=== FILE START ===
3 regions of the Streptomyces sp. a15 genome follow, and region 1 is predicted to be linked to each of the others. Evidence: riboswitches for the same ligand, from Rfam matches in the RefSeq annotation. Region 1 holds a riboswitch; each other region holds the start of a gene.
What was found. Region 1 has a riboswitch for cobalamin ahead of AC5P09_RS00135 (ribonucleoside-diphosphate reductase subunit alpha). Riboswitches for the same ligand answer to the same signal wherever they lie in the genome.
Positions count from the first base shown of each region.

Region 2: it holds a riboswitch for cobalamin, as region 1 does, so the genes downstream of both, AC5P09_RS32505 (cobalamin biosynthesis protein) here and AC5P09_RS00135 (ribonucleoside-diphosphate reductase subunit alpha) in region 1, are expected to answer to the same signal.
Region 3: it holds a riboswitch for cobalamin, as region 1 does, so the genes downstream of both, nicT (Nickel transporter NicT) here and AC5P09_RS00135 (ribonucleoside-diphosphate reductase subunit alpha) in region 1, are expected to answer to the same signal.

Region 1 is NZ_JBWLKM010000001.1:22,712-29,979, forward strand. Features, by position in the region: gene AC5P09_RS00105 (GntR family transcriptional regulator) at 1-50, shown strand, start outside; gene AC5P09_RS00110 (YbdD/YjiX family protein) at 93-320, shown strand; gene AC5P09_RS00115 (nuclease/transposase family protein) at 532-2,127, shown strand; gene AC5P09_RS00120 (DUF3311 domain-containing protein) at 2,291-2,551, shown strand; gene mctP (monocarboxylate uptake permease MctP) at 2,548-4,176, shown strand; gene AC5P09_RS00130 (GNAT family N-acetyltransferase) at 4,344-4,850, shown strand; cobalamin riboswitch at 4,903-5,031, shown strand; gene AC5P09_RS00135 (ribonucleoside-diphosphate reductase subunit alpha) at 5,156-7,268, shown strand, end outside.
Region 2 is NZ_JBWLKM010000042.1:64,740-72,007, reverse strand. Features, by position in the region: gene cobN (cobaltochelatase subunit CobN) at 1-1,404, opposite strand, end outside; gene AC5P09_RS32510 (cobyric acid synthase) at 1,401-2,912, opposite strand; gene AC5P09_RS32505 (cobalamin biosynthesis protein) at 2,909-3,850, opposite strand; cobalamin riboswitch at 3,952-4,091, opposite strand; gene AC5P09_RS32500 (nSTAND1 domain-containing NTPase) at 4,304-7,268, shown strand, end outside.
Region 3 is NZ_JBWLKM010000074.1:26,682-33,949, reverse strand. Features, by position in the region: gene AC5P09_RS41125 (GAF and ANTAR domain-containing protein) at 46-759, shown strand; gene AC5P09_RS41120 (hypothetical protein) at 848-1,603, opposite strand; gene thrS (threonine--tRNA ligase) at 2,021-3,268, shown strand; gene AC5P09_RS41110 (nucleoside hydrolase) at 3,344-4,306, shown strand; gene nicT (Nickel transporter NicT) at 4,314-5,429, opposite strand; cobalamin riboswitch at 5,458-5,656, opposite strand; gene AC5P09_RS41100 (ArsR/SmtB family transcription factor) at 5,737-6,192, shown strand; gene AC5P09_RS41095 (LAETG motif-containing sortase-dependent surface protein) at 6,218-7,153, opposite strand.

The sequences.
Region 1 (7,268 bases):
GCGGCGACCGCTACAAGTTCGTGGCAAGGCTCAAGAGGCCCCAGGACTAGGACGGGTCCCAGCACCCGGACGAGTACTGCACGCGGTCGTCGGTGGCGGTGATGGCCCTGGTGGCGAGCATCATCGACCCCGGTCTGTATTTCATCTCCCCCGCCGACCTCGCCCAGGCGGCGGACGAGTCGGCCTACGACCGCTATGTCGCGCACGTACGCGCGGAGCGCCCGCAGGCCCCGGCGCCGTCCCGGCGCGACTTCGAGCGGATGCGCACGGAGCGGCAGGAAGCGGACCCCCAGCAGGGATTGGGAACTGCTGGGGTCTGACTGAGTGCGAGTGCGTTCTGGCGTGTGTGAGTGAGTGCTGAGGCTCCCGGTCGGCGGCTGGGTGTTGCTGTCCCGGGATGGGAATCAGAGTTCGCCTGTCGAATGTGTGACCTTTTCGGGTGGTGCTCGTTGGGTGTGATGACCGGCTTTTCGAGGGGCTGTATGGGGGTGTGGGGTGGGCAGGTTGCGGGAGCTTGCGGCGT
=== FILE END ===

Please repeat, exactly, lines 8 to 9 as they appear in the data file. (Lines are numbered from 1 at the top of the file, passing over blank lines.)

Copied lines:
Region 3 is NZ_JBWLKM010000074.1:26,682-33,949, reverse strand. Features, by position in the region: gene AC5P09_RS41125 (GAF and ANTAR domain-containing protein) at 46-759, shown strand; gene AC5P09_RS41120 (hypothetical protein) at 848-1,603, opposite strand; gene thrS (threonine--tRNA ligase) at 2,021-3,268, shown strand; gene AC5P09_RS41110 (nucleoside hydrolase) at 3,344-4,306, shown strand; gene nicT (Nickel transporter NicT) at 4,314-5,429, opposite strand; cobalamin riboswitch at 5,458-5,656, opposite strand; gene AC5P09_RS41100 (ArsR/SmtB family transcription factor) at 5,737-6,192, shown strand; gene AC5P09_RS41095 (LAETG motif-containing sortase-dependent surface protein) at 6,218-7,153, opposite strand.

The sequences.